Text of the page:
Home / Opinion / The slow cook of equity

It always amazes me. The confidence with which people make such definitive statements. Gold is always the best investment. You can’t lose on real estate. Stocks are a gamble. People like me, who take a middle-of-the-road approach and talk of diversification, were hooted down when gold was the best performing asset class two years ago or when people swapped their multi-bagger real estate stories. To talk of investing in equity in the go-go years of gold and real estate, when equity was down, was to invite derision and disbelief. But now that gold is down, real estate is in decline (held up only by a frozen market), fixed deposit (FD) rates are down and equity is moving sideways, it is a good time for some non-exuberant talk. If the chatter on WhatsApp groups (when they tire of recycling the same pathetic jokes) is any indication, people are willing to listen to sense. One forward that has come on almost all of my WhatsApp groups is the one titled “Real estate: the fall has just begun". I traced the forward to a blog by certified financial planner D. Muthukrishnan of Wise Wealth Advisors, http://mintne.ws/1MhqzZZ . Very sensible stuff; do read. And remember to build in the tax impact on the final average return numbers given in the blog of the FD average being inflation plus 1%, gold giving inflation plus 1.5%, real estate inflation plus 3% and equity, inflation plus 7%.

I would use this time of low exuberance in every asset class to understand some basics about investing. First, unless you can time the market (and some get lucky of entering a bull phase at its start, but credit it to their own smartness rather than pure luck), hitch your expectations to the average return numbers mentioned above. Greed gets us to lose more money than it earns. Manage expectations of what an investment can do for you. If you really want a multi-bagger that turns 1 into 10,000, start your own company. Don’t expect to ride somebody else’s hard work to make those kind of returns. Manage your greed. Remember these are “average", and individual experience will vary depending on what you bought.

Second, don’t choose a current flavour-of-the year asset class and bet your entire future on it; have different products in your portfolio to do specific things. Fixed-return products for specific near-term needs, insurance for protection from unexpected bad events, real estate for a roof over your head, gold for… um because Indians like it and need to hold some, and equity for growth and wealth creation.

Third, you have no option but to invest in the stock market if you want inflation-plus returns that are low-cost to hold, liquid and have low buying and selling costs.

The toughest learning is the one around equity as it is misunderstood to be a gamble rather than a slow builder of wealth. Equity investing has its own rules and unless you follow them, you will lose. What are these?

One, when investing in the stock market, give it the same patience you give real estate—a good equity portfolio needs five years of patience, 10 years to see consistent returns, but actually will slow-cook over 15-20 years.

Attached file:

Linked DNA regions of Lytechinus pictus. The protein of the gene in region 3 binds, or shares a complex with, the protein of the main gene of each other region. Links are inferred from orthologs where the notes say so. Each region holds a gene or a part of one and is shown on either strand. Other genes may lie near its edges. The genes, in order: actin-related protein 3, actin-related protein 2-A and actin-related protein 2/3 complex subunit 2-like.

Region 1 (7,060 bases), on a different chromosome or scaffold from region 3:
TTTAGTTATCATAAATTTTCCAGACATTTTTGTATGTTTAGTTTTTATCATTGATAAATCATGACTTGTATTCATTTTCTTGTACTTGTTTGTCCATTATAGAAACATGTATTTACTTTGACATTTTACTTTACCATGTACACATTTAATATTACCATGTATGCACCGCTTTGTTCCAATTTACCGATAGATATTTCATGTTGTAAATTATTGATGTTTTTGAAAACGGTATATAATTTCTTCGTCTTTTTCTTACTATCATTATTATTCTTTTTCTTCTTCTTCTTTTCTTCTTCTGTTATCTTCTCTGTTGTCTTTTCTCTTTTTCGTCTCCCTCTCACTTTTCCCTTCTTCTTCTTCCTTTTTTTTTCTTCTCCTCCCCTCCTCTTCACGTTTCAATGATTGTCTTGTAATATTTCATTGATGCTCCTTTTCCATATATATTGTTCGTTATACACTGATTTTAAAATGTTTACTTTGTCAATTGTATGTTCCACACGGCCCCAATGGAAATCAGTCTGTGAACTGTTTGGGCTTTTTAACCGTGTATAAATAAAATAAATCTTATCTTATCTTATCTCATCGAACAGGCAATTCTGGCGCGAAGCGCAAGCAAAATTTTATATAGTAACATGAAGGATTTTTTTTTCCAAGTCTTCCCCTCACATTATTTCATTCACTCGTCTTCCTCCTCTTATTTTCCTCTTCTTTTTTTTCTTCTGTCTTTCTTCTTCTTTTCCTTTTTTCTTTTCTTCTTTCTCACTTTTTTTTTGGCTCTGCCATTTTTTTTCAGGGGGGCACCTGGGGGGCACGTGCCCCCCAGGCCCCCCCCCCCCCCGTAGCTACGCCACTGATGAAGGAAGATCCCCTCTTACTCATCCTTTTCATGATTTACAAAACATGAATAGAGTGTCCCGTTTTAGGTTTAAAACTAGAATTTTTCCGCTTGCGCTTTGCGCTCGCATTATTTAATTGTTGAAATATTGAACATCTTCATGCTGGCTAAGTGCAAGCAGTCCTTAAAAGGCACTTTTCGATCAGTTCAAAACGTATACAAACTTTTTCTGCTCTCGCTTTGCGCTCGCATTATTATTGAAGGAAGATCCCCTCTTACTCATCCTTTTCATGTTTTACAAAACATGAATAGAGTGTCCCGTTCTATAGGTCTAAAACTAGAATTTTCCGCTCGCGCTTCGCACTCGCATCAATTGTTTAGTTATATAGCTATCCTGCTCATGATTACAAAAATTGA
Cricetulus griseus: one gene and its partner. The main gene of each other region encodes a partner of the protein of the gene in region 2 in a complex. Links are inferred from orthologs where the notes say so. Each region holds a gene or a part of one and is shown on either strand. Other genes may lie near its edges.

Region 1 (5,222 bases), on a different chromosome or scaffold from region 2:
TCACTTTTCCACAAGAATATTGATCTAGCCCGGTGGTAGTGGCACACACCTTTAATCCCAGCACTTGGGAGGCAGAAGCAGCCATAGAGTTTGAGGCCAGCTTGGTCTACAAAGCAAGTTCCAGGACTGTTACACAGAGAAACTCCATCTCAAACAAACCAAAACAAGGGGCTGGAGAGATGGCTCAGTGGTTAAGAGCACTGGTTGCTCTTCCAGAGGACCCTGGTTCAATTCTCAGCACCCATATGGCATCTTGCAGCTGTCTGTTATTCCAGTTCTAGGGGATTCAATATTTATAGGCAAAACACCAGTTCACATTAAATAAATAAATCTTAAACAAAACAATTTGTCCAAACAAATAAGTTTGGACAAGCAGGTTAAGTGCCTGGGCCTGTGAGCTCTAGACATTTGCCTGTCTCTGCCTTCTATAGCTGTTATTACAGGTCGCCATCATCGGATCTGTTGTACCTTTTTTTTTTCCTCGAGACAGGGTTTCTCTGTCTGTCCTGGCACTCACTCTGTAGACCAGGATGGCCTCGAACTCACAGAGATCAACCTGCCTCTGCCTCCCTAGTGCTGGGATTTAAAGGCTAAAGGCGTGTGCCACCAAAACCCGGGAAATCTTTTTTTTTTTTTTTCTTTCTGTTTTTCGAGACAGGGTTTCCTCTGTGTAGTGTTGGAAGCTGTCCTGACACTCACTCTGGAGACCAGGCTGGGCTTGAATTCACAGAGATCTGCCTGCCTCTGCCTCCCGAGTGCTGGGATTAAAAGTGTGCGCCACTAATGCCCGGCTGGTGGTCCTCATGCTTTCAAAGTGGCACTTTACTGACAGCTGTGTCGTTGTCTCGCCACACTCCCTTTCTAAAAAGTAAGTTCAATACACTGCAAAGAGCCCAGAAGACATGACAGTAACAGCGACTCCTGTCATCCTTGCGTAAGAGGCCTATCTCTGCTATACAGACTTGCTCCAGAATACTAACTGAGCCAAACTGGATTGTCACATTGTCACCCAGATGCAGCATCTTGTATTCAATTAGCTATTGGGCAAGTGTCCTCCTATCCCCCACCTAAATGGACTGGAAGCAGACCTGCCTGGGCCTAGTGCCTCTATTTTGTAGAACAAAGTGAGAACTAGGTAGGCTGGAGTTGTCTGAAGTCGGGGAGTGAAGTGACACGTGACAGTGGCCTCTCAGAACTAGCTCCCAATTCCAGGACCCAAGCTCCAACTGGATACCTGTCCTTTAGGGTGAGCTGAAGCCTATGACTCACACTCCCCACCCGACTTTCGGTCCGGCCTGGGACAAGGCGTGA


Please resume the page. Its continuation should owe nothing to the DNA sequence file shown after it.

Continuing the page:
Two, remember that your risk is choosing poor products and finding out after 15 years that your fund manager malfunctioned. While others went far ahead, yours did worse than the average product in the market.

Three, if you find yourself frozen while choosing out of the equity products in the market—direct stocks, market-linked products such as unit-linked insurance plans (Ulips) and mutual funds—and don’t want to take the risk of choosing a fund manager, go with an exchange-traded fund (ETF) linked to a broad market index and a mid-cap index. This is the safest way to get the average market returns without taking the fund manager risk. You will do worse than the best-managed funds, but better than the worst-managed funds. ETFs also have wafer-thin costs now that the Employees’ Provident Fund Organisation (EPFO) money into the SBI Mutual Fund ETFs has reduced overall costs for the market. An average equity fund costs you 2% a year and the cheapest ETF costs 0.03%. Over a 30-year period, this difference will be significant if your managed fund does not beat the index by more than the cost difference.

Four, do not invest in any product that locks you into a particular company or asset manager. What we forget is that over the long term in equity investing the risk is not of the market, but of poor fund management. This is why I do not recommend having a Ulip in your equity portfolio, despite these being competitive with mutual funds in terms of costs. A Ulip will lock you in with a particular company’s asset management and to switch out is expensive. What you want is a product where exit is possible, cheap and easy. Think of it as portability—you should be able to port your money to a better fund manager at a very tiny cost if you are unhappy with the existing one.

Five, if you want to invest in managed funds, start learning. Read through the Mint50 coverage http://bit.ly/1Kd4Mhv. Go through the Value Research data http://bit.ly/1KYChan and Morningstar ratings http://bit.ly/1TjoxZy. Take a considered decision that you can own. Not investing in equity is not an option. You may as well understand the road rules of investing.

Monika Halan works in the area of financial literacy and financial intermediation policy and is a certified financial planner. She is editor, Mint Money, Yale World Fellow 2011 and on the board of FPSB India. She can be reached at expenseaccount@livemint.com

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